For non-citizens in the United States, a criminal conviction for a deportable or inadmissible crime under California law can have a negative impact on their immigration status. This is because certain criminal convictions can lead to deportation regardless of how long the non-citizen has resided in the United States.
Certain kinds of criminal convictions for inadmissible crimes can also make an immigrant “inadmissible”, which means one of several things:
- They cannot become lawful U.S. citizens
- They cannot apply for permanent residence or adjustment of status
- They cannot obtain legal immigration status
- They won’t be allowed to re-enter the U.S. after leaving
In some instances, non-citizens don’t need to be convicted of a deportable or inadmissible crime to get deported. They can be considered deportable or inadmissible under U.S. law for engaging in drug trafficking, prostitution, and other types of conduct even if they have never been convicted for this activity in a California criminal court.
Are you subject to deportation for certain criminal convictions?
In the U.S. the Federal Immigration and Nationality Act (INA) stipulates that non-citizens residing in the country can be deported when convicted of certain kinds of criminal offenses. INA doesn’t discriminate against non-citizens who have been living in the country for a long time or have dependent children and elederly parents. Non-citizens can be deported even if they have strong ties to the U.S., such as having a job, family, business, or property. Lastly, INA doesn’t differentiate between legal and non-legal immigrants.
What kind of criminal offenses can result in deportation?
Not all criminal convictions can lead to the deportation of non-citizens from the U.S. Section 237 of INA specifies the kind of crimes that can get a non-citizen deported. These include:
- Crimes of moral turpitude (CIMT) – INA doesn’t offer a definition for CIMTs, so California courts have had to interpret them as any crime that involves fraud, dishonesty, and antisocial behavior. These crimes typically include forgery, burglary, arson, and kidnapping. The courts also consider possession of controlled substances for sale and repeated felony convictions due to driving under the influence (DUI) as CIMTs. Non-citizens are deportable if they recieve a sentence of one or more years, are convicted within five years of being admitted to the country, or are convicted of two or more CIMTs on separate crime schemes.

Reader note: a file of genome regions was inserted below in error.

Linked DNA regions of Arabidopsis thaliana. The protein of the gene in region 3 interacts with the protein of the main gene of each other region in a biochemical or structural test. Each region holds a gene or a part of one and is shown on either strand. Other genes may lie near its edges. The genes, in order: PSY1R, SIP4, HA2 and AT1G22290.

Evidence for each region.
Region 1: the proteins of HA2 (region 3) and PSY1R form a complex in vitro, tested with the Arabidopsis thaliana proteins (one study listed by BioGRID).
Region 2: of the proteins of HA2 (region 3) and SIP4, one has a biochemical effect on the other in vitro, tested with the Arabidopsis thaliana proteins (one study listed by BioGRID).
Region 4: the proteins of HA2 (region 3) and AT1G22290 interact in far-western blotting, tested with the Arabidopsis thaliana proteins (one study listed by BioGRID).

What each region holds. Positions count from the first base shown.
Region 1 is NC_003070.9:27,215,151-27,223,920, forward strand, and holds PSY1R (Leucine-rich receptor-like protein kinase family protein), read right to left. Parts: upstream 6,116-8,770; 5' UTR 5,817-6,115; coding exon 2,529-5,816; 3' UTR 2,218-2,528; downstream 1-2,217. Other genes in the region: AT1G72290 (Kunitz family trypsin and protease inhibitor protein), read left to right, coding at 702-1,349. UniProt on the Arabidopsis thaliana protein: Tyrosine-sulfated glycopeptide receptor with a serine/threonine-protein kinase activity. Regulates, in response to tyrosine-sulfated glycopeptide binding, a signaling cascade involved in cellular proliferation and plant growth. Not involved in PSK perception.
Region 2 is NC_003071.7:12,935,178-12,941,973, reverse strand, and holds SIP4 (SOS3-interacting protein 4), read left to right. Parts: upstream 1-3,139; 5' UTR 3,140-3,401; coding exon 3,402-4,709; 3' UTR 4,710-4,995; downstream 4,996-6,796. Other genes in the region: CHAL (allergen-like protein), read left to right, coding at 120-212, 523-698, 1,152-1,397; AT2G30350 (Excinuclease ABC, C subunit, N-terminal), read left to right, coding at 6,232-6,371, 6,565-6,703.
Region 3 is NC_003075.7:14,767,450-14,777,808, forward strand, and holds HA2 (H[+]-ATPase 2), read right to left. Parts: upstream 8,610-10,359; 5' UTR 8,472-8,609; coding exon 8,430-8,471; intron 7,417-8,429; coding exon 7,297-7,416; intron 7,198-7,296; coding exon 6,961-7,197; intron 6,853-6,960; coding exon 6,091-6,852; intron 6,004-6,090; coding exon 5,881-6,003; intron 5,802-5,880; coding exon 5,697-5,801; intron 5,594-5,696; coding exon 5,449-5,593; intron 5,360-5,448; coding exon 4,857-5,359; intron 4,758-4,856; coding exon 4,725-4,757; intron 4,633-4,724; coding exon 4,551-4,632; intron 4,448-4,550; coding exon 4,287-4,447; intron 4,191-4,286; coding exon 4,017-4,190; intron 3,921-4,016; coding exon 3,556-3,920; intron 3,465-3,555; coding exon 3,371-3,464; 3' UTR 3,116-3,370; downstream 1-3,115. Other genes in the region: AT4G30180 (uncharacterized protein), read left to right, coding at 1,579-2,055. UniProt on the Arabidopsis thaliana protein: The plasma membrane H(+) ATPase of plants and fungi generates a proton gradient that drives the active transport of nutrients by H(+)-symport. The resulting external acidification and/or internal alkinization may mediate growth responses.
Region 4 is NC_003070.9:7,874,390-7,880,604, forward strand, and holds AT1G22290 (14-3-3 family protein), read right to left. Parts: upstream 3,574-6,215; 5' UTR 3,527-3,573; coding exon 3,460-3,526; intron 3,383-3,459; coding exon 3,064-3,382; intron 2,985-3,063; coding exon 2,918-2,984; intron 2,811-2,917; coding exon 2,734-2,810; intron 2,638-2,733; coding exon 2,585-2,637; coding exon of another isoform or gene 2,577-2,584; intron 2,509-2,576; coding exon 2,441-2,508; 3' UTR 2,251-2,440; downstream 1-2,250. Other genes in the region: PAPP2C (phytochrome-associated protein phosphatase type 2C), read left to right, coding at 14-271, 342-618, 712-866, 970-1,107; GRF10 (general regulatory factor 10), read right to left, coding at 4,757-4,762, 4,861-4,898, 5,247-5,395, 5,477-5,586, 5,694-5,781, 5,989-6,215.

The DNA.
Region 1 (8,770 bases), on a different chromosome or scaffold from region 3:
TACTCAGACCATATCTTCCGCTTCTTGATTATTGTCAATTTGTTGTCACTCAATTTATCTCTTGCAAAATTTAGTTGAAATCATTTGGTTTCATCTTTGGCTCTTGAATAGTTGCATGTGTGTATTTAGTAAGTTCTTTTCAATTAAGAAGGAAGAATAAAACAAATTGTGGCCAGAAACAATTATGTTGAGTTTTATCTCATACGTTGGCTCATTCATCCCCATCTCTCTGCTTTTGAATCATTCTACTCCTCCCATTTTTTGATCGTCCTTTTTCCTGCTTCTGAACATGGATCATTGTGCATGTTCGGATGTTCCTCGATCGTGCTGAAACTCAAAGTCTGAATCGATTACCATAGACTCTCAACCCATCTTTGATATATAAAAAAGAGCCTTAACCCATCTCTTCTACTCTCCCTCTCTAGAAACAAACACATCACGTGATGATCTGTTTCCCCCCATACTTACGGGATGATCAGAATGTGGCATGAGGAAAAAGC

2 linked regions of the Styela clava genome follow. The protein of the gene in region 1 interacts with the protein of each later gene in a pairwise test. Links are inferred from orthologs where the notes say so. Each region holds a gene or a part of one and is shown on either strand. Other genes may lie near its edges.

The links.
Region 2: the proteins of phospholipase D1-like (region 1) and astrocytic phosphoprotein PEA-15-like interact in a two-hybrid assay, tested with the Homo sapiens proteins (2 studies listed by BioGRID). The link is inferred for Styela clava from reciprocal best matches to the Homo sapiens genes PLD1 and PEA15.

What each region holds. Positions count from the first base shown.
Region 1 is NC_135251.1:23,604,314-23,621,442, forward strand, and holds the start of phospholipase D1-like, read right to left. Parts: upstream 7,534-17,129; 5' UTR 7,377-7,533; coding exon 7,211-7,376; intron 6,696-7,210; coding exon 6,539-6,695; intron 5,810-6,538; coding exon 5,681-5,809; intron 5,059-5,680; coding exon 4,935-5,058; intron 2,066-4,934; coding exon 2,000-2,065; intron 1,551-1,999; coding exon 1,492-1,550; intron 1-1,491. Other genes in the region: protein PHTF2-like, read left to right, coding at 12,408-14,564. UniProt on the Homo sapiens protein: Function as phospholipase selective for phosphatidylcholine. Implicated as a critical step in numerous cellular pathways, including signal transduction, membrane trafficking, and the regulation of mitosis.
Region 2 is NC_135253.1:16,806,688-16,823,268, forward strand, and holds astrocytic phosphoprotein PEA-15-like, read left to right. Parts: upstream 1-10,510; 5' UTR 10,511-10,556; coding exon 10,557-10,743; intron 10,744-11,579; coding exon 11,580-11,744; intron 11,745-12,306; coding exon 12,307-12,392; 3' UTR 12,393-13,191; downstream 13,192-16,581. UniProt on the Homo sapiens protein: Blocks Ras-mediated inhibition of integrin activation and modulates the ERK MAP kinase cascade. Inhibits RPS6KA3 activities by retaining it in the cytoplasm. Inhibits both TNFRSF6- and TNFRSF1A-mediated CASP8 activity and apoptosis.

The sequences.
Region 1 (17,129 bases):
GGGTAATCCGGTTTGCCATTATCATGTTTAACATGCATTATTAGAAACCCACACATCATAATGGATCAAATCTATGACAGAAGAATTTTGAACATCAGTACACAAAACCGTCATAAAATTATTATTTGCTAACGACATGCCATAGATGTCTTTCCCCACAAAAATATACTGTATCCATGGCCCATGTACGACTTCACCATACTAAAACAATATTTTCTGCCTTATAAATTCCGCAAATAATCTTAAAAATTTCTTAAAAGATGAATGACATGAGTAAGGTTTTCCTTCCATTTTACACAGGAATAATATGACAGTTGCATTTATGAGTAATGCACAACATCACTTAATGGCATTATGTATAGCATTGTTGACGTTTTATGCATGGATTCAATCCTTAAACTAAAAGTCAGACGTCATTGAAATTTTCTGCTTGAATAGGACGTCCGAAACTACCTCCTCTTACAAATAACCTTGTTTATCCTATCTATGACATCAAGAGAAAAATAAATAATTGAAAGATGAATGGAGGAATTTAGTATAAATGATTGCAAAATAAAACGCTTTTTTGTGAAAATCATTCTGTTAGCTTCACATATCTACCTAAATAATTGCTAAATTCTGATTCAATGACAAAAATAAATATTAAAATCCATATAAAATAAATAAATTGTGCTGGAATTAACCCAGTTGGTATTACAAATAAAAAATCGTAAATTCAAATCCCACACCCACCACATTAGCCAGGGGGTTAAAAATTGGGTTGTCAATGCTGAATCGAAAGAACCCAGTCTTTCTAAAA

- Aggravated felonies – These include murder, rape, sexual abuse of a minor, theft with a one year prison sentence or more, fraud totaling at least $10,000, and the operation or supervision of a prostitution business.
- Controlled substances or drug offenses – Practically all drug offenses in California can lead to deportation.
- Firearms offenses – Any violation of California gun laws count as CIMTs.
- Domestic violence crimes – These include domestic battery of a spouse or domestic partner, child abuse, and violations of restraining orders.
Consult with a class action attorney in San Diego, CA
If you are facing legal action for deportable crimes, Hogue & Belong can help you protect your rights as a non-citizen. You can reach Hogue & Belong, Attorneys at Law at 619.238.4720 and inquiries(at)hoguebelonglaw(dotted)com for legal inquiries.